Last year’s third bailout of Greece, imposed by Europe and the International Monetary Fund, does to Greece what Versailles did to Germany: It strips assets to satisfy debts. Germany wants to impose its order on Italy and on France, where civil society continues to fight back. And Chancellor Angela Merkel could not admit to her voters, or to fellow Europeans from Slovakia to Portugal, that back in 2010 she’d saved Germany’s banks by saddling them with Greek debts that could never be paid.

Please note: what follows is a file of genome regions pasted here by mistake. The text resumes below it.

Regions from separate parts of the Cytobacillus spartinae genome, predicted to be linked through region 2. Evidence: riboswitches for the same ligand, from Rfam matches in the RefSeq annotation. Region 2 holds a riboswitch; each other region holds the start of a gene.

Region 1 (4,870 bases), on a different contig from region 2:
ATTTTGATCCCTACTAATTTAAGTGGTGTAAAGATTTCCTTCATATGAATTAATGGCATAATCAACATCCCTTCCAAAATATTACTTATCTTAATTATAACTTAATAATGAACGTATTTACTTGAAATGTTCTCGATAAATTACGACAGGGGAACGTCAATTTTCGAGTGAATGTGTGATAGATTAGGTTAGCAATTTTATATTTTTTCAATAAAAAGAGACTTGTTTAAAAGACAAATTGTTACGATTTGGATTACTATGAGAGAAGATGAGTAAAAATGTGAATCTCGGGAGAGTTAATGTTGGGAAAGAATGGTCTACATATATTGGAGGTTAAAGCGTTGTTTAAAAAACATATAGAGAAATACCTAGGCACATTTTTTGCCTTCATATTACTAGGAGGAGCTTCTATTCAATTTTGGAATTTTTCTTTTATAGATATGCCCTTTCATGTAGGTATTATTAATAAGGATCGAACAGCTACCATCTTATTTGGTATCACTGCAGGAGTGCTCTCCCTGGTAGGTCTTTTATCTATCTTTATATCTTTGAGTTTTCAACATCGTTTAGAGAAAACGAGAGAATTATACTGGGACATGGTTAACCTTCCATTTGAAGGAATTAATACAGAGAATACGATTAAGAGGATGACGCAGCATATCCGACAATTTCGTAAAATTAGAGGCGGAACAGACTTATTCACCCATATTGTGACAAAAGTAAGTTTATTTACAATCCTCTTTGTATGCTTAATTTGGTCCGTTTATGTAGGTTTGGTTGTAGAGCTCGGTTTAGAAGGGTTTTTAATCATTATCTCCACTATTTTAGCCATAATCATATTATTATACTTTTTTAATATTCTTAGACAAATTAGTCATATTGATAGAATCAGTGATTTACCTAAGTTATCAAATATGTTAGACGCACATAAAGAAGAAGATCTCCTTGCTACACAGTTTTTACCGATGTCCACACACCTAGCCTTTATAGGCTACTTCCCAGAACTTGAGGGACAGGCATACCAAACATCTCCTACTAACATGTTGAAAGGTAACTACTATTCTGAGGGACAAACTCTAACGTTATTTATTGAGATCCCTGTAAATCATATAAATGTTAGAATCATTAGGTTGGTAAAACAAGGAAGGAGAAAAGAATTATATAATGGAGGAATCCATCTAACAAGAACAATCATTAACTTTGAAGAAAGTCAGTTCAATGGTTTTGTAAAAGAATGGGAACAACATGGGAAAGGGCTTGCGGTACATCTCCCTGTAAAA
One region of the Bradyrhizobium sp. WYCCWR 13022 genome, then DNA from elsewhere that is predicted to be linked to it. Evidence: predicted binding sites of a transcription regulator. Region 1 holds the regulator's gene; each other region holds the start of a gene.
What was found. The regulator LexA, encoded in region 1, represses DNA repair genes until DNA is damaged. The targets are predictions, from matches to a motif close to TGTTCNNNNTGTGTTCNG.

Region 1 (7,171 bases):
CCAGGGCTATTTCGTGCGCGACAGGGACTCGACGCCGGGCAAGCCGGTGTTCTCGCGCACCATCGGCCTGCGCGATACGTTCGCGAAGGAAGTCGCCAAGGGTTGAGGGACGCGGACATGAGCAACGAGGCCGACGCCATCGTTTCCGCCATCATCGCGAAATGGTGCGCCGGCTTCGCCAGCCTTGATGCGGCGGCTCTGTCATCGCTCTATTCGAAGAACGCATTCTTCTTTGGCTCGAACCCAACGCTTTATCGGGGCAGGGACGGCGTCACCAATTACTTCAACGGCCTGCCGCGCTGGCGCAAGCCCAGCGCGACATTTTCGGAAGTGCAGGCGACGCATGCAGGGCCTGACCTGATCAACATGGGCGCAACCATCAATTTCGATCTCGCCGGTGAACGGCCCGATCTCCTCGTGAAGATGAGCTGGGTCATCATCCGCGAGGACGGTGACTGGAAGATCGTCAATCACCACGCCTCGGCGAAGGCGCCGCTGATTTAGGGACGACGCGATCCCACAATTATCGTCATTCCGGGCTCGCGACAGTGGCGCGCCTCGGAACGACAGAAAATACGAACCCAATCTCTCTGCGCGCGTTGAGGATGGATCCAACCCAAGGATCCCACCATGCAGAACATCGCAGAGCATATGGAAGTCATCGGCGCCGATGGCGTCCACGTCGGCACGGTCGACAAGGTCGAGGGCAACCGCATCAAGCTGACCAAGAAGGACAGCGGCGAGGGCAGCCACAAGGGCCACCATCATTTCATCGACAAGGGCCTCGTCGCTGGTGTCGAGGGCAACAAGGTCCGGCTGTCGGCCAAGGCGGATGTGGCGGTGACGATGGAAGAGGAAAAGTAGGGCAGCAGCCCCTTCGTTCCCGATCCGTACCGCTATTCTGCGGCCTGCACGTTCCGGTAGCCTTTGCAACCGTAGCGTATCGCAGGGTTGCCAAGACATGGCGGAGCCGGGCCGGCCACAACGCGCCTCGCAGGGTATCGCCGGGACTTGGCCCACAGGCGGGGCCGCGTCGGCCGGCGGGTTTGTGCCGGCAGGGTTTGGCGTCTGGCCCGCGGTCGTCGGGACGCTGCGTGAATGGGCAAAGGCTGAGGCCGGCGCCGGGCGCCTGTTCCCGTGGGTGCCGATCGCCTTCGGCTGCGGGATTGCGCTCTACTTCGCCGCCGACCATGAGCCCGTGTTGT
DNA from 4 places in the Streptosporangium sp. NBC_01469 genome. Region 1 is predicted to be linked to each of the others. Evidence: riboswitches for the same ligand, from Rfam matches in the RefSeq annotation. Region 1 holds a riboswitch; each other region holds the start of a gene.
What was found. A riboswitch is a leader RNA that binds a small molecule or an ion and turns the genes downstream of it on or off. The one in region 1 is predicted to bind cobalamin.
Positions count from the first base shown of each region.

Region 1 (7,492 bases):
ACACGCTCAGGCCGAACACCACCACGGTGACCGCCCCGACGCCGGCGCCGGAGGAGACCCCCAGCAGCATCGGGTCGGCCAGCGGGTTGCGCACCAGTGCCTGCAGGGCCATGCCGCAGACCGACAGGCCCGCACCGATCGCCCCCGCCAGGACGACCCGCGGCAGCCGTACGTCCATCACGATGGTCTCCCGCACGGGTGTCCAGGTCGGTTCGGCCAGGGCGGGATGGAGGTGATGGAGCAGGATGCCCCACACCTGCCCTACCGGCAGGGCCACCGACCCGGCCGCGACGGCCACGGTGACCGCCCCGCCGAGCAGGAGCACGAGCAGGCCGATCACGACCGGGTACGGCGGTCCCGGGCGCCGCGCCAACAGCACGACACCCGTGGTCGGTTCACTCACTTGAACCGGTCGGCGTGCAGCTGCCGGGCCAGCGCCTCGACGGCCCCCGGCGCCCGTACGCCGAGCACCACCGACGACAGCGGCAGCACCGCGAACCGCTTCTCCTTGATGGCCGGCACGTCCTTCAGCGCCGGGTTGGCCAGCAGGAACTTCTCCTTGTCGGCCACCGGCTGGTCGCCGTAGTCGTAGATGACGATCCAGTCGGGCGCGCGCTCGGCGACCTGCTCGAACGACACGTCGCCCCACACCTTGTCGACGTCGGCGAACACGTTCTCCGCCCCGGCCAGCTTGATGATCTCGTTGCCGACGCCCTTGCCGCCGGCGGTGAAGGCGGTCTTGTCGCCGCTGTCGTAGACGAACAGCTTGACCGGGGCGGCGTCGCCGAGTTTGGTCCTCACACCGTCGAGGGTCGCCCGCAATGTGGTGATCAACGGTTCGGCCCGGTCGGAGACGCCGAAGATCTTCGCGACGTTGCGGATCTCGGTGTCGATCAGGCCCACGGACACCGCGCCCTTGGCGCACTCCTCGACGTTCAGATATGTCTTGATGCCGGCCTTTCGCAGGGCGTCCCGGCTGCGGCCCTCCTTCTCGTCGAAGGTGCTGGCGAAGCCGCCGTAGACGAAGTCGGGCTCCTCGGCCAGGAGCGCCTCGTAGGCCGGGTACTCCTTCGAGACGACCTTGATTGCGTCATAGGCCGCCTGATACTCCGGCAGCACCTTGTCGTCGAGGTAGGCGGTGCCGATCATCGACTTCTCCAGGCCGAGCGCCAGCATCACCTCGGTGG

Greece was given collective punishment as a lesson. It was done to show that “there is no alternative.” It was done to stop any other attempt to develop, articulate, and defend a more rational policy. It was done to protect the power of the European Central Bank, the German government in Europe, and the policy-making authority, in face of a long record of failure, of the IMF.